10/16/2007 06:09 pm ET Updated May 25, 2011

As a Katrina Evacuee, I'm Too Lazy to Fini... This Headline.

A survey on attitudes toward New Orleaneans in shelters two years ago as too lazy to evacuate is featured in a study scheduled for the upcoming issue of Social Problems.

I would call to order an issue, but the phone is all the way across the room.

The study is based on polling in Houston two years ago by the Washington Post, Harvard School of Public Health and Kaiser Foundation, and it found that rather than a welfare mentality, local and national lack of planning for a widespread disaster led to the massive displacement. ( Story).

On the personal level, what didn't lead to displacement?

A friend with limited vision and resources was left behind when his father had to choose between evacuating with him or his dog. The dog went. Eventually he ended up staying with someone who spent the whole time trying to get him to switch political parties. "This is worse than the hurricane," he would whisper into the phone.

Two years ago we were fighting the perception that 80 percent of the city being flooded made us deadbeats. It was probably easier to think.

Now we're fighting the creeping mentality that help is not needed. Helping New Orleans can be as easy as coming to town and spending your tourist dollars. Yesterday someone in our northern evacuation location asked me if it hurts the New Orleans Musicians Relief Fund now that studies show tourism is back 60 percent. I asked for clarification and he said, "Well everything's fine now."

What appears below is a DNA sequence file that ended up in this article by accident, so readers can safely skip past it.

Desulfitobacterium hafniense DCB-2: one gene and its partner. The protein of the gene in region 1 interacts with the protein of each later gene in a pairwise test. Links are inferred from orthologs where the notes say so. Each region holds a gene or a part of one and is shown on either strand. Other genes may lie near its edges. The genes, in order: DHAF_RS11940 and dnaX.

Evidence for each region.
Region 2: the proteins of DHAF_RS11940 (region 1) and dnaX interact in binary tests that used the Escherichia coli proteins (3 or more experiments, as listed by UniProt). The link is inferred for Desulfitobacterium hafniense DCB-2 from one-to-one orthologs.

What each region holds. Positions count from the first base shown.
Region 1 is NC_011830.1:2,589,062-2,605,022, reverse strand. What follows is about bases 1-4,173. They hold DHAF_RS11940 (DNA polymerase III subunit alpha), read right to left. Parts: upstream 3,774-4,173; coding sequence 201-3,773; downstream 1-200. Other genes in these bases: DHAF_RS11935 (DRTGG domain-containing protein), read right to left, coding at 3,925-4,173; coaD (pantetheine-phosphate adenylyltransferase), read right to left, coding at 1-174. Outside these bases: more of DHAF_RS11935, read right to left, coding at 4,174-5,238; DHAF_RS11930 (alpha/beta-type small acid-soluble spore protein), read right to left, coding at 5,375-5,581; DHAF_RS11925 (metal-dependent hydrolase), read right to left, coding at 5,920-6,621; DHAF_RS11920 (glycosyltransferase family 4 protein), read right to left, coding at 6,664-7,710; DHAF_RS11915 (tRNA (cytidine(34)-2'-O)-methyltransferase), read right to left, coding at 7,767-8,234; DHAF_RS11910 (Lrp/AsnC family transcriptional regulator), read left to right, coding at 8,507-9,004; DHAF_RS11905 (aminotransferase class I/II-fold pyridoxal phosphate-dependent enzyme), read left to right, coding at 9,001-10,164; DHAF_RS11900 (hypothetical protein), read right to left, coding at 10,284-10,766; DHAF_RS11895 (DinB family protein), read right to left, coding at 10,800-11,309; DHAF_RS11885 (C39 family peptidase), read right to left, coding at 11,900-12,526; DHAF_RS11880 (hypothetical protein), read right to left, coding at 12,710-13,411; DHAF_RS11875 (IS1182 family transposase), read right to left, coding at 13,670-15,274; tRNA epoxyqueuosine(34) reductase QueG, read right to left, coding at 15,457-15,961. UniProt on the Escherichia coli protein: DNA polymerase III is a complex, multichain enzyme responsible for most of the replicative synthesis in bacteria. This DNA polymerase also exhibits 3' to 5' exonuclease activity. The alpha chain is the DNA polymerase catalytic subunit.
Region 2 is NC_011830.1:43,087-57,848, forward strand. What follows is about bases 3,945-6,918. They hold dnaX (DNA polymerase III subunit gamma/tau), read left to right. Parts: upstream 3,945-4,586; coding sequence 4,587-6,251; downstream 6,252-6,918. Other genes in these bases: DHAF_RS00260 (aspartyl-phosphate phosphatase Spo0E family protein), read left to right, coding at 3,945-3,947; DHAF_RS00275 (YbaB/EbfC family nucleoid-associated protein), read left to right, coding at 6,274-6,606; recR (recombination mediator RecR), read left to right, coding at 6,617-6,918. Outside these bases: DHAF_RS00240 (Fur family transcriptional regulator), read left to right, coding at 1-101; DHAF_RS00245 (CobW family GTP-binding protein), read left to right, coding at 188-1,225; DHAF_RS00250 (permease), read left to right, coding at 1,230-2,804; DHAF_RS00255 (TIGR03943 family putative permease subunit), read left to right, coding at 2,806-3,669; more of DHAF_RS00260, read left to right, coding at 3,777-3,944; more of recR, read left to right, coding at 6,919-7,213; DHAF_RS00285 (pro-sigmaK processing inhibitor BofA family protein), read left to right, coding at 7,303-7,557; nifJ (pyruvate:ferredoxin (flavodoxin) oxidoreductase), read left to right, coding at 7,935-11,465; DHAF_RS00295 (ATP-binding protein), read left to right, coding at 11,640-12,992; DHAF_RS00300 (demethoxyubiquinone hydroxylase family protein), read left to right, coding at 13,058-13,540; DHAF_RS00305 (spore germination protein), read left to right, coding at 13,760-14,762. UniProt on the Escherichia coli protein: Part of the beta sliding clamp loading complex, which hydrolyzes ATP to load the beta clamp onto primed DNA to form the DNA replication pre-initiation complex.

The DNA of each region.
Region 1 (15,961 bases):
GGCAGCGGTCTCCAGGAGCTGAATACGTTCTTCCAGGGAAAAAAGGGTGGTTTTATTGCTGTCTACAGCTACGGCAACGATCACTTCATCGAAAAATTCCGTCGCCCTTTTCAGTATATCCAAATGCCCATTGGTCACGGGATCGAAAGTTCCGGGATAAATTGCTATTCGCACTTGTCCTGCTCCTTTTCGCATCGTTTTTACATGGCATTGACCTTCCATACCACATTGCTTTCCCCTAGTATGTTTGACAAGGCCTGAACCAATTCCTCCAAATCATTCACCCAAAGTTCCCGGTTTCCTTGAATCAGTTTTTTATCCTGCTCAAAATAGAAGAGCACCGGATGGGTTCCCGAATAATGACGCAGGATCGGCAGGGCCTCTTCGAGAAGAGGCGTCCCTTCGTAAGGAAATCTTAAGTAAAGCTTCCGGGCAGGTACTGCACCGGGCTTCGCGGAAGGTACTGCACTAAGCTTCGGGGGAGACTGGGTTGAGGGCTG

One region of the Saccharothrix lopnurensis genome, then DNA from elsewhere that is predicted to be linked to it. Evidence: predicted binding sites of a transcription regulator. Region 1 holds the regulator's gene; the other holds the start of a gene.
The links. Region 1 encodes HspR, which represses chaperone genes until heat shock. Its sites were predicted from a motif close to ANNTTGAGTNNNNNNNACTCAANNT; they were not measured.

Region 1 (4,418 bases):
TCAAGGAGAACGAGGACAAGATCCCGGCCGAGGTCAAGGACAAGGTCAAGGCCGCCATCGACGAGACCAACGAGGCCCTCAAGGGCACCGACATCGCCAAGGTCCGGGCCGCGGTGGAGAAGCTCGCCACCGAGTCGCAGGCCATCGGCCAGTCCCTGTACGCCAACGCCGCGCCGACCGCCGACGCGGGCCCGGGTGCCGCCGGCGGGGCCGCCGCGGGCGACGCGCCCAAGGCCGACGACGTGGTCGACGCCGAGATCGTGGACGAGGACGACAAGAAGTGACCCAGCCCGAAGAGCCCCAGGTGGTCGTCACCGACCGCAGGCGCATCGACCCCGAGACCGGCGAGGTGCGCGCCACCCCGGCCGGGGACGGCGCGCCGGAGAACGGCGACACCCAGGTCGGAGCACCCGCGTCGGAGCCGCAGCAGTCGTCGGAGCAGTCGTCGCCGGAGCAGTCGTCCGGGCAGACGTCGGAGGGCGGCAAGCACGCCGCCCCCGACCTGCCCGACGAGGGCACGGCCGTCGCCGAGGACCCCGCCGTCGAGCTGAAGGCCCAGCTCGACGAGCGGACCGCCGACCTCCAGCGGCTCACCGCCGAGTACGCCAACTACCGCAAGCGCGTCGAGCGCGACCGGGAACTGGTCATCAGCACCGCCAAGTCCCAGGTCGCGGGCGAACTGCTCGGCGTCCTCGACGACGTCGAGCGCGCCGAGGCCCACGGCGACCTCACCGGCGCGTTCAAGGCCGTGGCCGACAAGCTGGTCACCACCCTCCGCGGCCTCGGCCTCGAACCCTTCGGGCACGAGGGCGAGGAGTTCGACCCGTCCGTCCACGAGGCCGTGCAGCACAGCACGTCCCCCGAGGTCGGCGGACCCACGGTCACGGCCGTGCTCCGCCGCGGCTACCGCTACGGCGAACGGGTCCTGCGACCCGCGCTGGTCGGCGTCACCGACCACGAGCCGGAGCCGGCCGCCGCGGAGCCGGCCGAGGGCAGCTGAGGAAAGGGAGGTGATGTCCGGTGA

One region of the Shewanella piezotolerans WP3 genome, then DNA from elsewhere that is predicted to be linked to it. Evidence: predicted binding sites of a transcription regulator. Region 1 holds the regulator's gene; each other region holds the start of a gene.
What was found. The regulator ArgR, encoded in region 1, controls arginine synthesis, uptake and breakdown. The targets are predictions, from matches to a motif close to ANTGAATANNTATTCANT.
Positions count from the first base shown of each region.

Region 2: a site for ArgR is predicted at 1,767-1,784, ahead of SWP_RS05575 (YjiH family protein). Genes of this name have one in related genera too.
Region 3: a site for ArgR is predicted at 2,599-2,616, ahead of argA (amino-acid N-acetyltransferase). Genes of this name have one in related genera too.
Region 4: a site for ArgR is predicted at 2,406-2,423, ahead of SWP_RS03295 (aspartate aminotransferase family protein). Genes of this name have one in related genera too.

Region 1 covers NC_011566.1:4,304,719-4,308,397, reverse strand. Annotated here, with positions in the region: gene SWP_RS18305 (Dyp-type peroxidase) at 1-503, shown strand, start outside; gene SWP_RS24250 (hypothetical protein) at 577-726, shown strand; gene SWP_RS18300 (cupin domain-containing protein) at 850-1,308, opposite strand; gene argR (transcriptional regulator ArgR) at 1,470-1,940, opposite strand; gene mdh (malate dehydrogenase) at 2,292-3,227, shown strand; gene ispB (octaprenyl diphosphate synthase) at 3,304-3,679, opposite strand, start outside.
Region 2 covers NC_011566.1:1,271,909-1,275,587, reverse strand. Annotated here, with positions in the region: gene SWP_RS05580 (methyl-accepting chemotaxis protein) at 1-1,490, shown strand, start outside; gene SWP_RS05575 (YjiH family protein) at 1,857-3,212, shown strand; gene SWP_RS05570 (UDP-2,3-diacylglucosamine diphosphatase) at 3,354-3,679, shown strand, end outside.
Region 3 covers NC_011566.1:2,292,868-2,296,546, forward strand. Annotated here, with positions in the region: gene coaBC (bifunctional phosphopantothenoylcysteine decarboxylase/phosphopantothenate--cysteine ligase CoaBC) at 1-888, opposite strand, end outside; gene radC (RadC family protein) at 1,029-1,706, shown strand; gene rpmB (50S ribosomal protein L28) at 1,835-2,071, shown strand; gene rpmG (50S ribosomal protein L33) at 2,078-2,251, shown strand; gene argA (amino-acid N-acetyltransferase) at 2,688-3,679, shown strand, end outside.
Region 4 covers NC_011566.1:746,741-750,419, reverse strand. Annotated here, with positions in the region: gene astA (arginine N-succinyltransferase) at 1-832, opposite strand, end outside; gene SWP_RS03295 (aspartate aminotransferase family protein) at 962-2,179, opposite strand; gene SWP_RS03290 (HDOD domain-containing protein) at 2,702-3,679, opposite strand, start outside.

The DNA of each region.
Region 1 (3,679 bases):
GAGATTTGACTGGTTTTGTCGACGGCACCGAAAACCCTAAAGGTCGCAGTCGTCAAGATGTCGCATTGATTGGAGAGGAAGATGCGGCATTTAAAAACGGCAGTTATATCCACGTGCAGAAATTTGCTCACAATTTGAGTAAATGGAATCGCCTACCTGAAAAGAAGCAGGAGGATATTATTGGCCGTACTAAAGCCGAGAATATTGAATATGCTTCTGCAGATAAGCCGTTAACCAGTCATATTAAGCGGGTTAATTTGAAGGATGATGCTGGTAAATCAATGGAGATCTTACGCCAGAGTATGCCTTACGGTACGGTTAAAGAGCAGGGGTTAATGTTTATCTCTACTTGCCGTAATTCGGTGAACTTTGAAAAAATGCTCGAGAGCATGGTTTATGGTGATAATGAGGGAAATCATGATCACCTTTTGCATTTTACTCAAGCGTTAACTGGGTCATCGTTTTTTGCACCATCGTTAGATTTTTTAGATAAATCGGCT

With 40 percent of musicians' audiences gone, it takes a real glass half full type to find that as a plus, but it's probably easier to think.


As a reminder, we offer prints of what was left of my mother-in-law's piano (above).

I once saw a post about my posts that described them as "still whining about Katrina." It also said my kids were ugly and I don't have kids, so I guess in the blogosphere you're nobody till somebody hates you.

The backlash is pervasive, it's heartbreaking and it is not going anywhere.

Helping run a disaster based charity two years after the disaster feels like pushing a boulder uphill, but there are still hundreds of thousands displaced.

For those who have made it home, the challenges grow. Three new charter schools face high risk ratings. There have already been more homicides than all of last year, and among the six murders this weekend one was a policeman and his wife in a home invasion.

It's hard to be far away, and it's hard to be home. So yes, we are still whining. And no, we're still not lazy.

We are, however, getting very very tired.